Khalil et al. (2018) reported maximum production between 09:00 and noon. The maximum production was between 310 ppbv/h and 140 ppbv/h in May and December 2007, respectively, in all major urban cities in Saudi Arabia, while at our station, Shadnagar, the production rate varied between 2.6 ppbv/h and 211.1 ppbv/h at the same noontime. The sink of ozone (SO3) due to the reaction of NO (R4) is estimated and shown in Figure 3G. However, there are other reasons for sinks such as dry deposition, which amounts to 20%–40% of ozone sink in the IGP region (Sharma et al., 2016). Therefore, NO and NO2 were interconverted in the daytime by R3 and the photolysis of NO2. In the nighttime, the photolysis of NO2 does not occur (JNO2 = 0) due to the absence of sunlight. NO rapidly reacted with O3 to generate NO2; therefore, high NO2 and low NO concentration was observed at nighttime (Steinfeld et al., 2016). The sink was found to be maximum in the morning (07:00 to 11:00 h), after which it started decreasing till evening. Figure 3G shows the maximum sink at the same time whenever the NO concentration is maximum. The average sink of ozone (SO3) was found to be 23.8 ± 75 ppbv/h during the study period. The high and low values of SO3 occurred during the day and nighttime, respectively (Figure 3G). This is due to the high NO concentration in the daytime compared to nighttime (Figure 3B). The average sink was observed from morning (07:00 h) to noontime (11:00 h) at 25.9 ± 22.8 ppbv/h. At the same time, NO was found to be 0.5 ± 0.3 ppbv, while O3 was observed at 34.8 ± 9.9 ppbv. NO concentration (Figure 3C) in the morning (07:00 to 10:00) provides high availability of NO for ozone sink.

Figure 3H shows that the net production of ozone decreased from early morning (05:00 to 09:00 h) and increased from late evening (09:00 to 18:00 h) throughout the study period. This is due to the sink starting to be dominant in the morning and, later, the production being dominant for the rest of the day. In the daytime, PnetO3 can be explained based on the NO/NO2 ratio as NO2 and NO promote the production and dissociation of O3, respectively (Annika, 2017). The ratio was higher in the daytime than at nighttime. The low ratio at night indicates that O3 reacts with NO, resulting in a higher concentration of NO2. In the morning traffic hours (07:00 to 10:00 h), the minimum value of PnetO3 was lower due to the high NO/NO2 ratio (Figure 4E). The higher ratio in the morning indicates that NO2 is higher than NO, which might participate in the production of ozone. The ratio was observed at 0.08 ± 0.07 between 07:00 and 10:00 h, while it was 0.16 ± 0.07 between 09:00 and 18:00 h. The average net production of ozone was found to be 3.2 ± 19.5 ppbv/h during the study period, which suggests that ozone production dominated the sink at the site. Khalil et al.(2018) showed that the net production average value was 60–170 ppbv/h between 09:00 and 12:00 h at local noontime from 2000 to 2005 in some cities of temperate industrialized countries, such as Saudi Arabia. Similar values at an average of 28 ppbv/h to 120 ppbv/h were also reported in the peripheral and central cities of the Mexico City Metropolitan Area from 2015 to 2019 (Zavala et al., 2020). For the present Shadnagar location, the range of net production was from −79.77 ppbv/h to 170.60 ppbv/h from 09:00 to 12:00 h. The minimum values at Shadnagar were underestimated compared to the cities of Saudi Arabia (−249.77 ppb/h) and Mexico City Metropolitan Area (−107.77 ppbv/h). The maximum value was similar to that of cities of Saudi Arabia (0.6 ppbv/h) and overestimated in the Mexico City Metropolitan Area (50.6 ppb/h). The comparison of the mean values of different terms is provided in Supplementary Figure S2.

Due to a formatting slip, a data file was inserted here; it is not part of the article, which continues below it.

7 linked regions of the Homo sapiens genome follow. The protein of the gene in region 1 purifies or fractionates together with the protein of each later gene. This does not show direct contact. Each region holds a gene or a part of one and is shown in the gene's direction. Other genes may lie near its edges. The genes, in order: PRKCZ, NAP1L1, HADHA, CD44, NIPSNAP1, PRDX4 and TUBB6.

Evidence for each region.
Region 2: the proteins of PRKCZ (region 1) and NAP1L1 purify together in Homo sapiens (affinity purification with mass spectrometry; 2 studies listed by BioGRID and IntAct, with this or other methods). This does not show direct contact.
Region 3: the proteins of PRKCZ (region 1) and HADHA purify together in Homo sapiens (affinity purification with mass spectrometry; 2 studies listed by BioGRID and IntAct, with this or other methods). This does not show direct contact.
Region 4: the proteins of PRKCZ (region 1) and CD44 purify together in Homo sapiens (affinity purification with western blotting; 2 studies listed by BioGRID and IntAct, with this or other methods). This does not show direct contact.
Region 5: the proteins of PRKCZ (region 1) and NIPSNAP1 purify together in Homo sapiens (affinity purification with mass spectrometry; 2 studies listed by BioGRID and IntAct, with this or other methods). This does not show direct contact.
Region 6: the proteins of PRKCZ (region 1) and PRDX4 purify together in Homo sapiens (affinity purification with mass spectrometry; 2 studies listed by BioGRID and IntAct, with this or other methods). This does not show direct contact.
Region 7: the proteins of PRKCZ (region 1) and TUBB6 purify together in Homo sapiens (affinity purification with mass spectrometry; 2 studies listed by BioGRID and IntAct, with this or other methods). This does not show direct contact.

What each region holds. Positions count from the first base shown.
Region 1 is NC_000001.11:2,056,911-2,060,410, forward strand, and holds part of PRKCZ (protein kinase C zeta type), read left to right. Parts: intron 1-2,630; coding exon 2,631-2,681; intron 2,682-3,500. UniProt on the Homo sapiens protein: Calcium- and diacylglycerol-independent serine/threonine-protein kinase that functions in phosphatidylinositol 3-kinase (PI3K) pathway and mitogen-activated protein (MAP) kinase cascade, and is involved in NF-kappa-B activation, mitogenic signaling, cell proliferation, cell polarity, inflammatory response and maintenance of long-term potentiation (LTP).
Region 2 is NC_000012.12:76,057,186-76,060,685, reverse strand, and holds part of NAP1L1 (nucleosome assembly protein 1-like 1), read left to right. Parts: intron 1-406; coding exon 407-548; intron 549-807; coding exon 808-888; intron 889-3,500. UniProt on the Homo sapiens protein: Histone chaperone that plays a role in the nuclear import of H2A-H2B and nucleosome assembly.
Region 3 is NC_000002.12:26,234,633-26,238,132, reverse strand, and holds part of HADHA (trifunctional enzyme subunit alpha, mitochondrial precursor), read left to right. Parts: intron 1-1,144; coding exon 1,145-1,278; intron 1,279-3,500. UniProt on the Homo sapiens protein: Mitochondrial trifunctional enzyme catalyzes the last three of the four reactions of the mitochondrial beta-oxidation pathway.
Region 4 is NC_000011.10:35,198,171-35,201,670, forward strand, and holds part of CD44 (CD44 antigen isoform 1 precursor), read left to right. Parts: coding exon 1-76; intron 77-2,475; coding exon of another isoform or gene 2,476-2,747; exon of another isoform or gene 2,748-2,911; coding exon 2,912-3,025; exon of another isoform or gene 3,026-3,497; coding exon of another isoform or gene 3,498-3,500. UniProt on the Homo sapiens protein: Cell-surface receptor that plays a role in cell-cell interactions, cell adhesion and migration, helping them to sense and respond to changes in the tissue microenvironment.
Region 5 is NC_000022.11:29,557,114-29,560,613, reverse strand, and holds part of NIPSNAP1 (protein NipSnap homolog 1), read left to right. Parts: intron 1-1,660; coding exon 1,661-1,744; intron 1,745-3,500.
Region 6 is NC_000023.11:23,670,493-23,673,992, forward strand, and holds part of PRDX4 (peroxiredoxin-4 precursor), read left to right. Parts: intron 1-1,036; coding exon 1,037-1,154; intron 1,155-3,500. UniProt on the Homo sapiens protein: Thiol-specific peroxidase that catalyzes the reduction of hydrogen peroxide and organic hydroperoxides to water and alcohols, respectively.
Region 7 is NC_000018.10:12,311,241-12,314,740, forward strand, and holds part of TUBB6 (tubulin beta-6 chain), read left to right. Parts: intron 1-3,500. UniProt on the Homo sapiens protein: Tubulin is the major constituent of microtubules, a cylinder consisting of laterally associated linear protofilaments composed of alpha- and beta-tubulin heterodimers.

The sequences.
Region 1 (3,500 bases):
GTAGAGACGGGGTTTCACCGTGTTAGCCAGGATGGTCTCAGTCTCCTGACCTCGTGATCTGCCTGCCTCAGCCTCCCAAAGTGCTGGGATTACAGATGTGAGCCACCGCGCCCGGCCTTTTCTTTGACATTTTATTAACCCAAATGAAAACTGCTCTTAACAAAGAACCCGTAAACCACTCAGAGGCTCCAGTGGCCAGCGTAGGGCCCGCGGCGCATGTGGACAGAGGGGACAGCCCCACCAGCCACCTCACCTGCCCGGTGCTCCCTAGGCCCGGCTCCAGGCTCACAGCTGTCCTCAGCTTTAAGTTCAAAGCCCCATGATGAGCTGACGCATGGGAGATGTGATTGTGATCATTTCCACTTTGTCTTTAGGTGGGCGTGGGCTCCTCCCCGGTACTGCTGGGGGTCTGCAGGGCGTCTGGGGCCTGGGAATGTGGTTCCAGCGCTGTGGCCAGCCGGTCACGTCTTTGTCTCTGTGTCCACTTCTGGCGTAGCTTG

FIGURE 4. (A) Net transport of O3, (B) Leighton ratio, (C) O3 in PSS, (D) deviation of O3 from the photostationary state, (E) reaction rate coefficient of R4, and (F) photolysis rate derived from the model. The error bar represents ±1σ standard deviation from the mean at each hour.

3.3 Tendency of ozone and net transport

Figure 4A shows the net transport of ozone at Shadnagar. The average net production is observed to be −1.6 ± 14.0 ppbv/h. It is 85.23% less than SO3 and 87.13% less than PO3 throughout the study period. The rate of change of ozone was found to be 2.7 ± 3.4 ppbv/h during daytime, and net production was 3.2 ± 19.5 ppbv/h during daytime (07:00 to 18:00 h). The maximum transport of ozone was found from 05:00 to 09:00 h. which is similar but negative to net production. Figure 4B shows the Leighton ratio. It can be used to separate local chemical production from transport (Khalil, 2018). Leighton ratio values were found to be 1.3 ± 1.2 in the daytime (07:00 to 18:00 h), while at nighttime, it was observed to be 0 due to no ozone production. Matsumoto et al. (2005) showed that the Leighton ratio is greater than 1 due to the involvement of peroxy radicals. There were no observations of peroxy radicals at our site. Hence, we cannot quantify the involvement of the peroxy radicals at our site during the study period. The Leighton ratio closer to 1 indicates that the steady-state assumption is valid and shows the involvement of species other than O3, NO, NO2, and JNO2 in the system at Shadnagar. Figure 4C shows the mixing ratio in the photostationary state assumption. The ozone in the photostationary state was found to be 58.7 ± 39.3 ppbv, which was −16.32% of the real ozone. Figure 4D shows the photostationary state deviation from the real observed ozone. The actual concentration of ozone can be assumed to be the sum of ozone in a photostationary state and its deviation from the real environment, i.e., O3 = O3PSS+δO3PSS. The deviation was negative throughout the study period in the daytime. Figure 4E shows the rate constant of reaction R4. The rate constant is directly dependent on the temperature variation, so a similar diurnal variation is found in the rate constant. The maximum values of k4 were observed between 01:00 and 17:00 h throughout the study period. Figure 4F shows the photolysis of surface NO2 calculated using the TUV model. JNO2 was maximum at noontime from 12:00 to 14:00 h (4 × 10−3 s−1 at the study site). A similar order of maximum values of JNO2 (8.94 × 10−3 s−1) was reported for Anantapur, Andhra Pradesh, a semi-urban location (Lingaswamy et al., 2017).